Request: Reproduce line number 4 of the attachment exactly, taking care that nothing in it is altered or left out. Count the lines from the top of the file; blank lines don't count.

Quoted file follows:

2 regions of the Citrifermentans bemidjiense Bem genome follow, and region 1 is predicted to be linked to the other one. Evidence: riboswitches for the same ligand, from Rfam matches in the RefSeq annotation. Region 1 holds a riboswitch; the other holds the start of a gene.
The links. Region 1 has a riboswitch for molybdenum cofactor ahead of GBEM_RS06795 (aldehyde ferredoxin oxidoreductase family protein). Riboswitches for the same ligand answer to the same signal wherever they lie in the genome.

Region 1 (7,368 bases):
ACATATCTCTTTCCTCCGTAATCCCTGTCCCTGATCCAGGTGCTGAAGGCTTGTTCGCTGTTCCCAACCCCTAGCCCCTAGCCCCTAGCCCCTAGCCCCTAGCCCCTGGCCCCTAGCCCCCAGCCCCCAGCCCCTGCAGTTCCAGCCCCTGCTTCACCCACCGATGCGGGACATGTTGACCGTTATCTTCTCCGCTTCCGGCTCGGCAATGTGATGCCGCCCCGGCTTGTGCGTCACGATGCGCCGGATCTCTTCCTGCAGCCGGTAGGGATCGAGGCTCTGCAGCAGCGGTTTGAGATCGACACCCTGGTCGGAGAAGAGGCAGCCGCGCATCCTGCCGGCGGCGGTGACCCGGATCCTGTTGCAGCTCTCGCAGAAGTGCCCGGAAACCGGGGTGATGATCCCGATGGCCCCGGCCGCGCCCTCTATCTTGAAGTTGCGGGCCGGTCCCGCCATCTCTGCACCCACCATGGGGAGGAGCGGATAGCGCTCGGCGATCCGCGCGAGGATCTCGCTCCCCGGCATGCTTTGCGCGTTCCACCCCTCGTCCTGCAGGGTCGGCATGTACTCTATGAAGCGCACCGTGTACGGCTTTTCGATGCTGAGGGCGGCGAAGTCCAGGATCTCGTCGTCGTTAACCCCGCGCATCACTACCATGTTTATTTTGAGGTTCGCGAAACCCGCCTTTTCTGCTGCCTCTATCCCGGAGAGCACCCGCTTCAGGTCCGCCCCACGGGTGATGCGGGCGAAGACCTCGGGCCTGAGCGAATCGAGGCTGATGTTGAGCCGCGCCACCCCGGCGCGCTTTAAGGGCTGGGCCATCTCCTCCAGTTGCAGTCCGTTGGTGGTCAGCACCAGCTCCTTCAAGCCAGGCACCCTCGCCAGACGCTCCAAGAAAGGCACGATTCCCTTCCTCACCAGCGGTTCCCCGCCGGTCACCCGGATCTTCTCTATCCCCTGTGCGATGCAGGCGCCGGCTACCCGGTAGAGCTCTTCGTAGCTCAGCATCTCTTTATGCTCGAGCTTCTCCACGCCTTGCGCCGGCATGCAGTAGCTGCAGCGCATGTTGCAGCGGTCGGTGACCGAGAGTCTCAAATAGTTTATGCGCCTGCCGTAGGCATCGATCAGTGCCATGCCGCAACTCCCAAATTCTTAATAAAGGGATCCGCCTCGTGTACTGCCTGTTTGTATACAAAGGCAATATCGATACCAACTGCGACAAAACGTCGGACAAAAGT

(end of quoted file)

ACATATCTCTTTCCTCCGTAATCCCTGTCCCTGATCCAGGTGCTGAAGGCTTGTTCGCTGTTCCCAACCCCTAGCCCCTAGCCCCTAGCCCCTAGCCCCTAGCCCCTGGCCCCTAGCCCCCAGCCCCCAGCCCCTGCAGTTCCAGCCCCTGCTTCACCCACCGATGCGGGACATGTTGACCGTTATCTTCTCCGCTTCCGGCTCGGCAATGTGATGCCGCCCCGGCTTGTGCGTCACGATGCGCCGGATCTCTTCCTGCAGCCGGTAGGGATCGAGGCTCTGCAGCAGCGGTTTGAGATCGACACCCTGGTCGGAGAAGAGGCAGCCGCGCATCCTGCCGGCGGCGGTGACCCGGATCCTGTTGCAGCTCTCGCAGAAGTGCCCGGAAACCGGGGTGATGATCCCGATGGCCCCGGCCGCGCCCTCTATCTTGAAGTTGCGGGCCGGTCCCGCCATCTCTGCACCCACCATGGGGAGGAGCGGATAGCGCTCGGCGATCCGCGCGAGGATCTCGCTCCCCGGCATGCTTTGCGCGTTCCACCCCTCGTCCTGCAGGGTCGGCATGTACTCTATGAAGCGCACCGTGTACGGCTTTTCGATGCTGAGGGCGGCGAAGTCCAGGATCTCGTCGTCGTTAACCCCGCGCATCACTACCATGTTTATTTTGAGGTTCGCGAAACCCGCCTTTTCTGCTGCCTCTATCCCGGAGAGCACCCGCTTCAGGTCCGCCCCACGGGTGATGCGGGCGAAGACCTCGGGCCTGAGCGAATCGAGGCTGATGTTGAGCCGCGCCACCCCGGCGCGCTTTAAGGGCTGGGCCATCTCCTCCAGTTGCAGTCCGTTGGTGGTCAGCACCAGCTCCTTCAAGCCAGGCACCCTCGCCAGACGCTCCAAGAAAGGCACGATTCCCTTCCTCACCAGCGGTTCCCCGCCGGTCACCCGGATCTTCTCTATCCCCTGTGCGATGCAGGCGCCGGCTACCCGGTAGAGCTCTTCGTAGCTCAGCATCTCTTTATGCTCGAGCTTCTCCACGCCTTGCGCCGGCATGCAGTAGCTGCAGCGCATGTTGCAGCGGTCGGTGACCGAGAGTCTCAAATAGTTTATGCGCCTGCCGTAGGCATCGATCAGTGCCATGCCGCAACTCCCAAATTCTTAATAAAGGGATCCGCCTCGTGTACTGCCTGTTTGTATACAAAGGCAATATCGATACCAACTGCGACAAAACGTCGGACAAAAGT